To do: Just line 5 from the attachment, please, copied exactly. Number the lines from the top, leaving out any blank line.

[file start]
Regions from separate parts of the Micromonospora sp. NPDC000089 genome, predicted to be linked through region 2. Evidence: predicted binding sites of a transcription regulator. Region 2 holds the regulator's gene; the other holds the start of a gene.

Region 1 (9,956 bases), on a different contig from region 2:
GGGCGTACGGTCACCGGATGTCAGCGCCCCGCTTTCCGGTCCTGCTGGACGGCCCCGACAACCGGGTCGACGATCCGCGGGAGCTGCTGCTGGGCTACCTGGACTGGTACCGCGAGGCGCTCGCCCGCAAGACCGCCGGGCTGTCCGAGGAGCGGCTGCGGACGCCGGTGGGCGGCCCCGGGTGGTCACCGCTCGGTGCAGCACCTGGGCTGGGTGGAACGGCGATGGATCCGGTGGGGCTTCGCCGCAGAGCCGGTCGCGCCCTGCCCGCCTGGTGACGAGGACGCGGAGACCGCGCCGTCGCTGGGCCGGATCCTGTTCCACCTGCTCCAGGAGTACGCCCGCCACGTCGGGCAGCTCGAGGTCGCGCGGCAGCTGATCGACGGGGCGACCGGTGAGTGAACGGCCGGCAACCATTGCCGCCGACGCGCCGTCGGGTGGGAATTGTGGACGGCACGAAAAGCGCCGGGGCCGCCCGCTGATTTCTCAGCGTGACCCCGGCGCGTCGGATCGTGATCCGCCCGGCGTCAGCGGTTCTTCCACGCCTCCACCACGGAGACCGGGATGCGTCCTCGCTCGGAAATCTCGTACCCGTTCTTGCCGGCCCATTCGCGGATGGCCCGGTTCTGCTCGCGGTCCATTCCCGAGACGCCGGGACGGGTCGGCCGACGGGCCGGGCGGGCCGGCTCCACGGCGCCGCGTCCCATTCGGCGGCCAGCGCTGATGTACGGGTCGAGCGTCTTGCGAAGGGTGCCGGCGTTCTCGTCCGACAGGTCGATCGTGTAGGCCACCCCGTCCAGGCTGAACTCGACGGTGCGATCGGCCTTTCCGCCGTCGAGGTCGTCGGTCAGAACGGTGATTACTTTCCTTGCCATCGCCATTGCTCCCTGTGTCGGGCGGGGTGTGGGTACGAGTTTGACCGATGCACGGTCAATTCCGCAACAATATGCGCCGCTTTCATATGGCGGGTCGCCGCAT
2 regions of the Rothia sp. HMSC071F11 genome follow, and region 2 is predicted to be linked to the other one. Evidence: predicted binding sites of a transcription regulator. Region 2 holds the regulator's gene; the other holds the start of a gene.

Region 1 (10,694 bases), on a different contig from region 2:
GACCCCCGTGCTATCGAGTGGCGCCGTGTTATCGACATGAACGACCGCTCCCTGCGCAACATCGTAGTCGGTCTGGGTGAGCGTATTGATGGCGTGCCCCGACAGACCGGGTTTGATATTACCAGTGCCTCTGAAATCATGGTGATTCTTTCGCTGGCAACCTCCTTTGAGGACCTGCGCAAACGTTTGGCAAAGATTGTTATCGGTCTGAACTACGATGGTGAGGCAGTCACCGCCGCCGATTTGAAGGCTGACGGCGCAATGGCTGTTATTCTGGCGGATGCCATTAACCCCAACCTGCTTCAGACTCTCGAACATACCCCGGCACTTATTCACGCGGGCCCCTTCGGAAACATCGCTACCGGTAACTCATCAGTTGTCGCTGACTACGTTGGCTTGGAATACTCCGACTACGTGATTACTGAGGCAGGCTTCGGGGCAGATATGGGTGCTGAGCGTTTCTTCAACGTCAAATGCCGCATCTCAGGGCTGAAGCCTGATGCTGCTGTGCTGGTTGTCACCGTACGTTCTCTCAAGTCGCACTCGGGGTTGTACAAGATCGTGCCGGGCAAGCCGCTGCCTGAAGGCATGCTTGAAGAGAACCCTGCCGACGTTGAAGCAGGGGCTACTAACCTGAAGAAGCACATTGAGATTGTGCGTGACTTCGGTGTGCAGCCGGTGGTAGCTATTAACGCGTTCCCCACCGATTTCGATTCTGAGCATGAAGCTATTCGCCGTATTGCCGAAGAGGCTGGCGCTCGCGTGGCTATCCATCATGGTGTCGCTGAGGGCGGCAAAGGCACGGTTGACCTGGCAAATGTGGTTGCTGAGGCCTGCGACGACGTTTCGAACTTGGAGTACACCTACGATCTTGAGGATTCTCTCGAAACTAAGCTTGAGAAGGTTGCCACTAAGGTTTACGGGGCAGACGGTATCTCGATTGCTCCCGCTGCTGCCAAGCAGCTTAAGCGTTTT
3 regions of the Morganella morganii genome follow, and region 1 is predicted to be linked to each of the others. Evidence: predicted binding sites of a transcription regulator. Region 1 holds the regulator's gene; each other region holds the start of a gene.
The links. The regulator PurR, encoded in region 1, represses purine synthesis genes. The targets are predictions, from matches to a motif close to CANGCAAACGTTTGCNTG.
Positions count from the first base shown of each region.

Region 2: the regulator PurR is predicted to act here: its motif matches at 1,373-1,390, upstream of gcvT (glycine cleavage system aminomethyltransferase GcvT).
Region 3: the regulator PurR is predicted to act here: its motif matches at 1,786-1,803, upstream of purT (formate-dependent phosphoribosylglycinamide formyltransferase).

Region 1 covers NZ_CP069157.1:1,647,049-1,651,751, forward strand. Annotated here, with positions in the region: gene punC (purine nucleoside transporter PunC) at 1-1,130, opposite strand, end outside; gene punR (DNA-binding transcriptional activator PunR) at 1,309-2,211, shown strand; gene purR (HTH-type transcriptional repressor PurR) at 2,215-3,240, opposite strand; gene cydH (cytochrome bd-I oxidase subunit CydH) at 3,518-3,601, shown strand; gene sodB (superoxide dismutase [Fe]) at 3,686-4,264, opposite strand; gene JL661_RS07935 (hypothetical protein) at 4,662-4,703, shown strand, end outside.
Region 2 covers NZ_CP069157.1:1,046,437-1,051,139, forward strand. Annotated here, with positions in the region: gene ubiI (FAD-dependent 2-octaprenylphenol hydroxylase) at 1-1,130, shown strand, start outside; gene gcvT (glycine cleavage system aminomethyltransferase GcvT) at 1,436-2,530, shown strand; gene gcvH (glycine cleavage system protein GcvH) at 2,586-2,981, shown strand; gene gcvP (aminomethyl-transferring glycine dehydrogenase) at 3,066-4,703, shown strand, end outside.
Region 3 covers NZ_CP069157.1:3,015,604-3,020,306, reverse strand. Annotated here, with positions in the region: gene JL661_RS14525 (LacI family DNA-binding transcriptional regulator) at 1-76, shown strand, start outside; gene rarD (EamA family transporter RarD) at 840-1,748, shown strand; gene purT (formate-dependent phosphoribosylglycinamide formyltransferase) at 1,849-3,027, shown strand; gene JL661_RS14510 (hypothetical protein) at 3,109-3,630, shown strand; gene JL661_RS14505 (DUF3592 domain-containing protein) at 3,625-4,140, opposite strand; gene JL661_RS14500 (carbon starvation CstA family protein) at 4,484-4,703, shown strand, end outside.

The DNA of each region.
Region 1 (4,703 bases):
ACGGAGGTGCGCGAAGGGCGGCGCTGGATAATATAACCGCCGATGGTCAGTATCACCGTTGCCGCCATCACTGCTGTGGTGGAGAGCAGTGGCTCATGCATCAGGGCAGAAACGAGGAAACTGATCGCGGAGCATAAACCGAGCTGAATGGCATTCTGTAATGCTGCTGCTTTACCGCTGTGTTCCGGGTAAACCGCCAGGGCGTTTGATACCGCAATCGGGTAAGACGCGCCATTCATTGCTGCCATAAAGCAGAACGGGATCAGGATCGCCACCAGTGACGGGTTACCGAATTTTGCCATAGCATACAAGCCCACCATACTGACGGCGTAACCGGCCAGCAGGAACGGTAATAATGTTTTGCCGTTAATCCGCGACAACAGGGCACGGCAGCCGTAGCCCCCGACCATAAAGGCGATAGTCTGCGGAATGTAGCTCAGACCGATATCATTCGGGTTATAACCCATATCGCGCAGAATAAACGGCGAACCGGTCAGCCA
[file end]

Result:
Region 1 (10,694 bases), on a different contig from region 2: